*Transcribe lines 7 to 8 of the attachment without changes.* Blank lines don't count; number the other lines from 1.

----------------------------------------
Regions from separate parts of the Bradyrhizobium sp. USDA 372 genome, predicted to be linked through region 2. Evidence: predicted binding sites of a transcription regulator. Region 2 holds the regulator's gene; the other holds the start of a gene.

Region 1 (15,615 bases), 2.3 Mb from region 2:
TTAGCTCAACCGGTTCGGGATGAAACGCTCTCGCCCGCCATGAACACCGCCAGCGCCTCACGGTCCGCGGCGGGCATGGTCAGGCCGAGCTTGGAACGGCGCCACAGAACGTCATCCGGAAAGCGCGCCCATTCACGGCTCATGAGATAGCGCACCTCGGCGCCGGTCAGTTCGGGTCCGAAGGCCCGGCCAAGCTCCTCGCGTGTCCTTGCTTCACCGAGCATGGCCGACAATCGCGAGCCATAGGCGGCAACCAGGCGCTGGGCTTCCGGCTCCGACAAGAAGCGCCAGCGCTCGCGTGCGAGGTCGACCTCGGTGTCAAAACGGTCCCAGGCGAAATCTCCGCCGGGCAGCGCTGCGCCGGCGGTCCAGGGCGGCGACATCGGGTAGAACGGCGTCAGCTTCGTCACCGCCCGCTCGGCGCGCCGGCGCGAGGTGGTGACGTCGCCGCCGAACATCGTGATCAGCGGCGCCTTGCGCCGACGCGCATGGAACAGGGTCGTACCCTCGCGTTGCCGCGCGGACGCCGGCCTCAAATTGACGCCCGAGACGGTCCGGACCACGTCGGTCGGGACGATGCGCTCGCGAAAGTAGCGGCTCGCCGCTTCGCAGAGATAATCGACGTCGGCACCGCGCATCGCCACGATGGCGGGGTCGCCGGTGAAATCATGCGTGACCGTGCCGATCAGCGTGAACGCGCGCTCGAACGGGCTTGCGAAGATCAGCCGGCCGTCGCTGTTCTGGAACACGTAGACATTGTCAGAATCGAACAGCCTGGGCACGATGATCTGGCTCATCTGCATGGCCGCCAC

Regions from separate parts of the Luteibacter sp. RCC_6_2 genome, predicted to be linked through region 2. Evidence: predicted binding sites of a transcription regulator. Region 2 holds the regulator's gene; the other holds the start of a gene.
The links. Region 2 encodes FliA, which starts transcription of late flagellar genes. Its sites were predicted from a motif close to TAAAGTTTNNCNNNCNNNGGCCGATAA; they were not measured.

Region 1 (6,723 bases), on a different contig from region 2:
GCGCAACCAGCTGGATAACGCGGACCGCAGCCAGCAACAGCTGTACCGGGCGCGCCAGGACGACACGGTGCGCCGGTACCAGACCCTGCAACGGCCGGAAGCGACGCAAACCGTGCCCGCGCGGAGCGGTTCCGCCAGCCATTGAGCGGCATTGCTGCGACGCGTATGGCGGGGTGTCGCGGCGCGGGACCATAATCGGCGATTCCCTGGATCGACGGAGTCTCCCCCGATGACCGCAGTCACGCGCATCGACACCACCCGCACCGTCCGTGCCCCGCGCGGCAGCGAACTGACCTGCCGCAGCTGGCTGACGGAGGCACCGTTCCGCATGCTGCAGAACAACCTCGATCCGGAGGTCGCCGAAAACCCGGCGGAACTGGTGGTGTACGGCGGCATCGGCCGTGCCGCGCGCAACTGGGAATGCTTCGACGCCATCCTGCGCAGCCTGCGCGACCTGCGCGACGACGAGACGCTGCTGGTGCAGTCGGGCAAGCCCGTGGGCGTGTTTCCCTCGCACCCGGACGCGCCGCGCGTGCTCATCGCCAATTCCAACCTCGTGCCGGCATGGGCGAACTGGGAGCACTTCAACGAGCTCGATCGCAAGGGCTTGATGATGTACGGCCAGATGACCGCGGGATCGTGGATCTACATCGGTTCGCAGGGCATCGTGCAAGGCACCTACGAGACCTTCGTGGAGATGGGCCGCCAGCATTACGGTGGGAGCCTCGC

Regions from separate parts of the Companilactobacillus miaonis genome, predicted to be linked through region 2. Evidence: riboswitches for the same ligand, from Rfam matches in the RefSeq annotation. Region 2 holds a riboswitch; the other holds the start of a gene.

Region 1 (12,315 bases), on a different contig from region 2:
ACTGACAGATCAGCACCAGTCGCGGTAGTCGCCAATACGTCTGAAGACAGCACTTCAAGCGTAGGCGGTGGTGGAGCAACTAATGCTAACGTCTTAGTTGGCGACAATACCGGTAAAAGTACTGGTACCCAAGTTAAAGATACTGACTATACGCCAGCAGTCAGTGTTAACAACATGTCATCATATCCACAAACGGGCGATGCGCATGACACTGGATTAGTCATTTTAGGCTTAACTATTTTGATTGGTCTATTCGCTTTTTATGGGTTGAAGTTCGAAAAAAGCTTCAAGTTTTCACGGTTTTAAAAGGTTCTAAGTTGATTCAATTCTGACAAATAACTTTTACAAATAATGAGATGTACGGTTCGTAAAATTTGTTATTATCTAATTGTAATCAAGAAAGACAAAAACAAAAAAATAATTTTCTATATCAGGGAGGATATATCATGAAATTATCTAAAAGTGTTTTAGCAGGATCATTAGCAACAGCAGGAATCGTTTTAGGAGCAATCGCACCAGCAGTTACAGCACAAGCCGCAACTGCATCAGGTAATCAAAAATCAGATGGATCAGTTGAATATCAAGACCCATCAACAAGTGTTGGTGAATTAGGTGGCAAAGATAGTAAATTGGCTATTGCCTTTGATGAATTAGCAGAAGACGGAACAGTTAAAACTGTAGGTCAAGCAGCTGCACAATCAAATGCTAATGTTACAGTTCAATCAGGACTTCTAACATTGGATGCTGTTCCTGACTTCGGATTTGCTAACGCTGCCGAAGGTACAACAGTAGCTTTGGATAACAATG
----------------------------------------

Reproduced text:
GCGCAACCAGCTGGATAACGCGGACCGCAGCCAGCAACAGCTGTACCGGGCGCGCCAGGACGACACGGTGCGCCGGTACCAGACCCTGCAACGGCCGGAAGCGACGCAAACCGTGCCCGCGCGGAGCGGTTCCGCCAGCCATTGAGCGGCATTGCTGCGACGCGTATGGCGGGGTGTCGCGGCGCGGGACCATAATCGGCGATTCCCTGGATCGACGGAGTCTCCCCCGATGACCGCAGTCACGCGCATCGACACCACCCGCACCGTCCGTGCCCCGCGCGGCAGCGAACTGACCTGCCGCAGCTGGCTGACGGAGGCACCGTTCCGCATGCTGCAGAACAACCTCGATCCGGAGGTCGCCGAAAACCCGGCGGAACTGGTGGTGTACGGCGGCATCGGCCGTGCCGCGCGCAACTGGGAATGCTTCGACGCCATCCTGCGCAGCCTGCGCGACCTGCGCGACGACGAGACGCTGCTGGTGCAGTCGGGCAAGCCCGTGGGCGTGTTTCCCTCGCACCCGGACGCGCCGCGCGTGCTCATCGCCAATTCCAACCTCGTGCCGGCATGGGCGAACTGGGAGCACTTCAACGAGCTCGATCGCAAGGGCTTGATGATGTACGGCCAGATGACCGCGGGATCGTGGATCTACATCGGTTCGCAGGGCATCGTGCAAGGCACCTACGAGACCTTCGTGGAGATGGGCCGCCAGCATTACGGTGGGAGCCTCGC

Regions from separate parts of the Companilactobacillus miaonis genome, predicted to be linked through region 2. Evidence: riboswitches for the same ligand, from Rfam matches in the RefSeq annotation. Region 2 holds a riboswitch; the other holds the start of a gene.